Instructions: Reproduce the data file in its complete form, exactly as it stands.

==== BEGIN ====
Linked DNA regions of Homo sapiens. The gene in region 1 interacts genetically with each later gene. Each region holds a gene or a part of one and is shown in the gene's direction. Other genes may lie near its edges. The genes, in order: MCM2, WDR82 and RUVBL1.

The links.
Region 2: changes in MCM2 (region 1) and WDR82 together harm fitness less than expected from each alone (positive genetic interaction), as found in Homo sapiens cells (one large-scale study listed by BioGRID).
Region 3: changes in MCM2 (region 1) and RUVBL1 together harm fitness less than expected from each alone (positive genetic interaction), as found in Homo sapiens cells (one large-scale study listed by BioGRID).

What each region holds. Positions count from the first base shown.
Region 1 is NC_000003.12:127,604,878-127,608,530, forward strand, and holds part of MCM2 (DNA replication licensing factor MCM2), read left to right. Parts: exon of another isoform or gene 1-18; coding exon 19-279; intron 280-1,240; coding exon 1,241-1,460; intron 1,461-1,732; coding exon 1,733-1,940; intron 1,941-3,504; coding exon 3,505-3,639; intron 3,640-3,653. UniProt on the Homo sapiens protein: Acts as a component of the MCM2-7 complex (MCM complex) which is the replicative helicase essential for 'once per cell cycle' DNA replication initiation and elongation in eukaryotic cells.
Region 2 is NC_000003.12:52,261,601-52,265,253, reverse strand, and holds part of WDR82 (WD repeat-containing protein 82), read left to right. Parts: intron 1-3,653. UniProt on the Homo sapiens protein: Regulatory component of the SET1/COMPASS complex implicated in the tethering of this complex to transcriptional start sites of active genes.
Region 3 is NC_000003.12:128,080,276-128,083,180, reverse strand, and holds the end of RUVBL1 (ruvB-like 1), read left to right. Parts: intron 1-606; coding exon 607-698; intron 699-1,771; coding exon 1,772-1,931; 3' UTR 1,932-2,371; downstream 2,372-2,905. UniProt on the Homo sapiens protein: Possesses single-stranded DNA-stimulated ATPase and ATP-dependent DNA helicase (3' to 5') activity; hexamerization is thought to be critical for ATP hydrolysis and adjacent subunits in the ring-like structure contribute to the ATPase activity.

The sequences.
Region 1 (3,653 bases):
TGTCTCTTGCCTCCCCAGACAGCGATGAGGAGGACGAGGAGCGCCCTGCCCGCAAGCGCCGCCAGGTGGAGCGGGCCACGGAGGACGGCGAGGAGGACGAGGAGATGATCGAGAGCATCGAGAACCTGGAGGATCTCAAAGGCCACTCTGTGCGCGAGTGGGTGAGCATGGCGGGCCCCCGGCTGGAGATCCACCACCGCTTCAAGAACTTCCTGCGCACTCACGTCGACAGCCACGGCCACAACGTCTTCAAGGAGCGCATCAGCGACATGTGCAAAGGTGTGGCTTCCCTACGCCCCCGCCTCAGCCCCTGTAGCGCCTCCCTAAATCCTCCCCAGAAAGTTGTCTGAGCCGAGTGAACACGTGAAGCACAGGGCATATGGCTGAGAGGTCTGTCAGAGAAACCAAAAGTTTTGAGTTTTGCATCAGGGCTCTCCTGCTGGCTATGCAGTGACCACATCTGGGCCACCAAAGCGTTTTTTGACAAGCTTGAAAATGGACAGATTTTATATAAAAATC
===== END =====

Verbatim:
Linked DNA regions of Homo sapiens. The gene in region 1 interacts genetically with each later gene. Each region holds a gene or a part of one and is shown in the gene's direction. Other genes may lie near its edges. The genes, in order: MCM2, WDR82 and RUVBL1.

The links.
Region 2: changes in MCM2 (region 1) and WDR82 together harm fitness less than expected from each alone (positive genetic interaction), as found in Homo sapiens cells (one large-scale study listed by BioGRID).
Region 3: changes in MCM2 (region 1) and RUVBL1 together harm fitness less than expected from each alone (positive genetic interaction), as found in Homo sapiens cells (one large-scale study listed by BioGRID).

What each region holds. Positions count from the first base shown.
Region 1 is NC_000003.12:127,604,878-127,608,530, forward strand, and holds part of MCM2 (DNA replication licensing factor MCM2), read left to right. Parts: exon of another isoform or gene 1-18; coding exon 19-279; intron 280-1,240; coding exon 1,241-1,460; intron 1,461-1,732; coding exon 1,733-1,940; intron 1,941-3,504; coding exon 3,505-3,639; intron 3,640-3,653. UniProt on the Homo sapiens protein: Acts as a component of the MCM2-7 complex (MCM complex) which is the replicative helicase essential for 'once per cell cycle' DNA replication initiation and elongation in eukaryotic cells.
Region 2 is NC_000003.12:52,261,601-52,265,253, reverse strand, and holds part of WDR82 (WD repeat-containing protein 82), read left to right. Parts: intron 1-3,653. UniProt on the Homo sapiens protein: Regulatory component of the SET1/COMPASS complex implicated in the tethering of this complex to transcriptional start sites of active genes.
Region 3 is NC_000003.12:128,080,276-128,083,180, reverse strand, and holds the end of RUVBL1 (ruvB-like 1), read left to right. Parts: intron 1-606; coding exon 607-698; intron 699-1,771; coding exon 1,772-1,931; 3' UTR 1,932-2,371; downstream 2,372-2,905. UniProt on the Homo sapiens protein: Possesses single-stranded DNA-stimulated ATPase and ATP-dependent DNA helicase (3' to 5') activity; hexamerization is thought to be critical for ATP hydrolysis and adjacent subunits in the ring-like structure contribute to the ATPase activity.

The sequences.
Region 1 (3,653 bases):
TGTCTCTTGCCTCCCCAGACAGCGATGAGGAGGACGAGGAGCGCCCTGCCCGCAAGCGCCGCCAGGTGGAGCGGGCCACGGAGGACGGCGAGGAGGACGAGGAGATGATCGAGAGCATCGAGAACCTGGAGGATCTCAAAGGCCACTCTGTGCGCGAGTGGGTGAGCATGGCGGGCCCCCGGCTGGAGATCCACCACCGCTTCAAGAACTTCCTGCGCACTCACGTCGACAGCCACGGCCACAACGTCTTCAAGGAGCGCATCAGCGACATGTGCAAAGGTGTGGCTTCCCTACGCCCCCGCCTCAGCCCCTGTAGCGCCTCCCTAAATCCTCCCCAGAAAGTTGTCTGAGCCGAGTGAACACGTGAAGCACAGGGCATATGGCTGAGAGGTCTGTCAGAGAAACCAAAAGTTTTGAGTTTTGCATCAGGGCTCTCCTGCTGGCTATGCAGTGACCACATCTGGGCCACCAAAGCGTTTTTTGACAAGCTTGAAAATGGACAGATTTTATATAAAAATC